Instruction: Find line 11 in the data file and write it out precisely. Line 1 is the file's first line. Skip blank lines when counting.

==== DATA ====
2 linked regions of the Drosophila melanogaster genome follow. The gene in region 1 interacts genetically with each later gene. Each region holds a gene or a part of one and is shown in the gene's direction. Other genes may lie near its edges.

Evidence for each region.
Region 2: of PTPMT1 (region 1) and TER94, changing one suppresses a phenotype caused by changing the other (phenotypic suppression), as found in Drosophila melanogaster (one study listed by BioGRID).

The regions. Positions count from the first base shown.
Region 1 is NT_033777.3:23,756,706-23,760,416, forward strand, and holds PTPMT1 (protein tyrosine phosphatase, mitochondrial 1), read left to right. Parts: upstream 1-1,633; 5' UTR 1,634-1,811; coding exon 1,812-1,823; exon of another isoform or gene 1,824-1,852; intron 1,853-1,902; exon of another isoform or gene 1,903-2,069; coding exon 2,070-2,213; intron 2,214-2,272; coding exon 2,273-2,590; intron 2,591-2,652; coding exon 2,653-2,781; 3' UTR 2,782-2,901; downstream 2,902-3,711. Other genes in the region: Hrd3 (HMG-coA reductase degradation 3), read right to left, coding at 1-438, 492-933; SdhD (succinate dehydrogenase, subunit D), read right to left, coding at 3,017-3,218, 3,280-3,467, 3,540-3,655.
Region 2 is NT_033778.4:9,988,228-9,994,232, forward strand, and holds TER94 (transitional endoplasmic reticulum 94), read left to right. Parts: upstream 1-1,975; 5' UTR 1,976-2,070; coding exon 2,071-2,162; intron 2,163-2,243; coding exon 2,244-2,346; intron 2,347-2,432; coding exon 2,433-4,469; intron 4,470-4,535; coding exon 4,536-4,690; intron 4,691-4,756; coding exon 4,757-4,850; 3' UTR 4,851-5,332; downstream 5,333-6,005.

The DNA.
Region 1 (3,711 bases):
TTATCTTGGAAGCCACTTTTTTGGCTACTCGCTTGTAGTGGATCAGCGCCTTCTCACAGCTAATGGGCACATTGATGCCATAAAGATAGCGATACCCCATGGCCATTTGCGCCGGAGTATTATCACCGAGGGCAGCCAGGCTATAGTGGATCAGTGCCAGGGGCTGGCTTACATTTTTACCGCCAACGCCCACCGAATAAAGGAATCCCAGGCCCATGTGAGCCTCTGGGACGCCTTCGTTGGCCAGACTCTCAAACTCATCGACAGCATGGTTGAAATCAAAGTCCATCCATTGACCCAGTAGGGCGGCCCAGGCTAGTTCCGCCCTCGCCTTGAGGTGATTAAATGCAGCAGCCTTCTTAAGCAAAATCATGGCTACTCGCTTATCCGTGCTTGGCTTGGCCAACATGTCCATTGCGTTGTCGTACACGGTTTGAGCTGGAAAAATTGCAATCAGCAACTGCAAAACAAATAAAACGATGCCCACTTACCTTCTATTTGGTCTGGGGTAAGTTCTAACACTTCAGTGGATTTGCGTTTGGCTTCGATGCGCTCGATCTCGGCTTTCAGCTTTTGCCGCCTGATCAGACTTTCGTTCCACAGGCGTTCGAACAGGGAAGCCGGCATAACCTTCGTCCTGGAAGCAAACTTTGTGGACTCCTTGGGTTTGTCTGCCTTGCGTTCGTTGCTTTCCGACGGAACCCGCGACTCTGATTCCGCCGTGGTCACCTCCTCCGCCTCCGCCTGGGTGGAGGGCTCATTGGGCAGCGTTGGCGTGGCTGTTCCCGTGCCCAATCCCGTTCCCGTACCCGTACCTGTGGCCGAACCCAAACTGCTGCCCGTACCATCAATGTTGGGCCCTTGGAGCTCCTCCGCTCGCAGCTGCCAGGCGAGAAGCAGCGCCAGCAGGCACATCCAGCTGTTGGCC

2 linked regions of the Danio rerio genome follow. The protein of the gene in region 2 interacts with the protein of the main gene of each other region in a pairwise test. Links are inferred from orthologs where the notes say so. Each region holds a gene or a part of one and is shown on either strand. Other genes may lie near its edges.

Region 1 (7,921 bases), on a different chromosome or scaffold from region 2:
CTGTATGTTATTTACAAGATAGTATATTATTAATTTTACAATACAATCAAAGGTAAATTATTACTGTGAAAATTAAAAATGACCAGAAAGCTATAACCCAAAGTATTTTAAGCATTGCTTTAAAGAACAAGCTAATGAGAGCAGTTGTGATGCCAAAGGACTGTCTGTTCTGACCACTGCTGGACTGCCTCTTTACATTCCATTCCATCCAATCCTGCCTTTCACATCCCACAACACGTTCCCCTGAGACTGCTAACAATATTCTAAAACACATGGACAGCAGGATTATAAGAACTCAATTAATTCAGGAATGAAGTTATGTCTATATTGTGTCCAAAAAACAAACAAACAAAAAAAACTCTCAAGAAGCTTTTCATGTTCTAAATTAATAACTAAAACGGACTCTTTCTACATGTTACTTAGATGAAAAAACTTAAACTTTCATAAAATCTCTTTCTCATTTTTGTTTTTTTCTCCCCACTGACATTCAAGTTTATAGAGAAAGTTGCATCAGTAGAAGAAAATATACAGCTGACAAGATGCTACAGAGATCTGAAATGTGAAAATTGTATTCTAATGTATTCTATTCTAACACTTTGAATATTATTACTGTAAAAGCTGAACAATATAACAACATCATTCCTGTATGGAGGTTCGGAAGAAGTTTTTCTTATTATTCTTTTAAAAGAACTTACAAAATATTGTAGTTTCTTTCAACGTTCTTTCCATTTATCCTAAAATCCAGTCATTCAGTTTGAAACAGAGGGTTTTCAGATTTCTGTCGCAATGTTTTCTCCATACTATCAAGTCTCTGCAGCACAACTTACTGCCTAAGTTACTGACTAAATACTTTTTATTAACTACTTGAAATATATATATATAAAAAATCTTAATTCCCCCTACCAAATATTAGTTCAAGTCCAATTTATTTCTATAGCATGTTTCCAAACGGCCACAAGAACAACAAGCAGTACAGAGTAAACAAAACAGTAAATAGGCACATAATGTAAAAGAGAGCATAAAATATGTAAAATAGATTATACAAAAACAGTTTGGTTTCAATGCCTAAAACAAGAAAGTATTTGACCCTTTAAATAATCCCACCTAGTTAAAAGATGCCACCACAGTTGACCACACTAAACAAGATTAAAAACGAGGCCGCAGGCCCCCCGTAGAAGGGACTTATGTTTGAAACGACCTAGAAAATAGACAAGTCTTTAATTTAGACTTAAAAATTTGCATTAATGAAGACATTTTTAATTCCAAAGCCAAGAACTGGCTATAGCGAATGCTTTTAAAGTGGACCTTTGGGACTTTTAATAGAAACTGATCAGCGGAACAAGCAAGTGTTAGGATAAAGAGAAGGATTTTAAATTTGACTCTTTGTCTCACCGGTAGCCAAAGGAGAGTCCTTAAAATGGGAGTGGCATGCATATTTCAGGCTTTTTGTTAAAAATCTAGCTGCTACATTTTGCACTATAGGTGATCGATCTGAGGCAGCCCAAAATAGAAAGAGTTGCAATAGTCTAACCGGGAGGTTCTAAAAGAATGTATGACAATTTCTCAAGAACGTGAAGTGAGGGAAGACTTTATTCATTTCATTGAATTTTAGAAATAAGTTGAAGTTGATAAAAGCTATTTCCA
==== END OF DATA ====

Region 1 (7,921 bases), on a different chromosome or scaffold from region 2: